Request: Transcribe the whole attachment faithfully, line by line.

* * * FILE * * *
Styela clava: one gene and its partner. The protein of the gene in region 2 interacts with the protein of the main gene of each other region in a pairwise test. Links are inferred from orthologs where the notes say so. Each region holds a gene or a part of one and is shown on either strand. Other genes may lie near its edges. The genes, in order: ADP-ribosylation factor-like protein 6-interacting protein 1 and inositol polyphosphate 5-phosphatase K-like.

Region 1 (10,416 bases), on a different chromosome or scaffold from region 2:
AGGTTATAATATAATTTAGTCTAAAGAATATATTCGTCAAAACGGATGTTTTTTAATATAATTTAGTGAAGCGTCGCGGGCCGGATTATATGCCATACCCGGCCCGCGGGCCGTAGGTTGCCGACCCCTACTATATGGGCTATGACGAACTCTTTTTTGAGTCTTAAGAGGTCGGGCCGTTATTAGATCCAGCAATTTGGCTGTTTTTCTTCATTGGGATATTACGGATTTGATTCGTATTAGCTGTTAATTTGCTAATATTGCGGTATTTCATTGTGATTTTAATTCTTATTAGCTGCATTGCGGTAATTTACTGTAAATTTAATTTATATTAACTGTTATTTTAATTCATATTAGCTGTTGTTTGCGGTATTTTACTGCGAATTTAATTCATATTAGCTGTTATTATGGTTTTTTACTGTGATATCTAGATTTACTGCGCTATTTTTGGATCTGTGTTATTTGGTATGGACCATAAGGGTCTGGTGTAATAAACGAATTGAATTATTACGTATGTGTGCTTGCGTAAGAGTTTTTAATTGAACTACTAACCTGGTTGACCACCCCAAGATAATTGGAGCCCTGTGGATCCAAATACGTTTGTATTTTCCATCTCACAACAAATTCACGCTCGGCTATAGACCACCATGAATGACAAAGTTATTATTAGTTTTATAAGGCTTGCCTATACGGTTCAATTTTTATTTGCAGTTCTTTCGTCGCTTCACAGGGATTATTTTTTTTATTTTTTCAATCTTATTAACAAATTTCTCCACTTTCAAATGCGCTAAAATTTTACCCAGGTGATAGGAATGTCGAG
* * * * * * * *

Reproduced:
Styela clava: one gene and its partner. The protein of the gene in region 2 interacts with the protein of the main gene of each other region in a pairwise test. Links are inferred from orthologs where the notes say so. Each region holds a gene or a part of one and is shown on either strand. Other genes may lie near its edges. The genes, in order: ADP-ribosylation factor-like protein 6-interacting protein 1 and inositol polyphosphate 5-phosphatase K-like.

Region 1 (10,416 bases), on a different chromosome or scaffold from region 2:
AGGTTATAATATAATTTAGTCTAAAGAATATATTCGTCAAAACGGATGTTTTTTAATATAATTTAGTGAAGCGTCGCGGGCCGGATTATATGCCATACCCGGCCCGCGGGCCGTAGGTTGCCGACCCCTACTATATGGGCTATGACGAACTCTTTTTTGAGTCTTAAGAGGTCGGGCCGTTATTAGATCCAGCAATTTGGCTGTTTTTCTTCATTGGGATATTACGGATTTGATTCGTATTAGCTGTTAATTTGCTAATATTGCGGTATTTCATTGTGATTTTAATTCTTATTAGCTGCATTGCGGTAATTTACTGTAAATTTAATTTATATTAACTGTTATTTTAATTCATATTAGCTGTTGTTTGCGGTATTTTACTGCGAATTTAATTCATATTAGCTGTTATTATGGTTTTTTACTGTGATATCTAGATTTACTGCGCTATTTTTGGATCTGTGTTATTTGGTATGGACCATAAGGGTCTGGTGTAATAAACGAATTGAATTATTACGTATGTGTGCTTGCGTAAGAGTTTTTAATTGAACTACTAACCTGGTTGACCACCCCAAGATAATTGGAGCCCTGTGGATCCAAATACGTTTGTATTTTCCATCTCACAACAAATTCACGCTCGGCTATAGACCACCATGAATGACAAAGTTATTATTAGTTTTATAAGGCTTGCCTATACGGTTCAATTTTTATTTGCAGTTCTTTCGTCGCTTCACAGGGATTATTTTTTTTATTTTTTCAATCTTATTAACAAATTTCTCCACTTTCAAATGCGCTAAAATTTTACCCAGGTGATAGGAATGTCGAG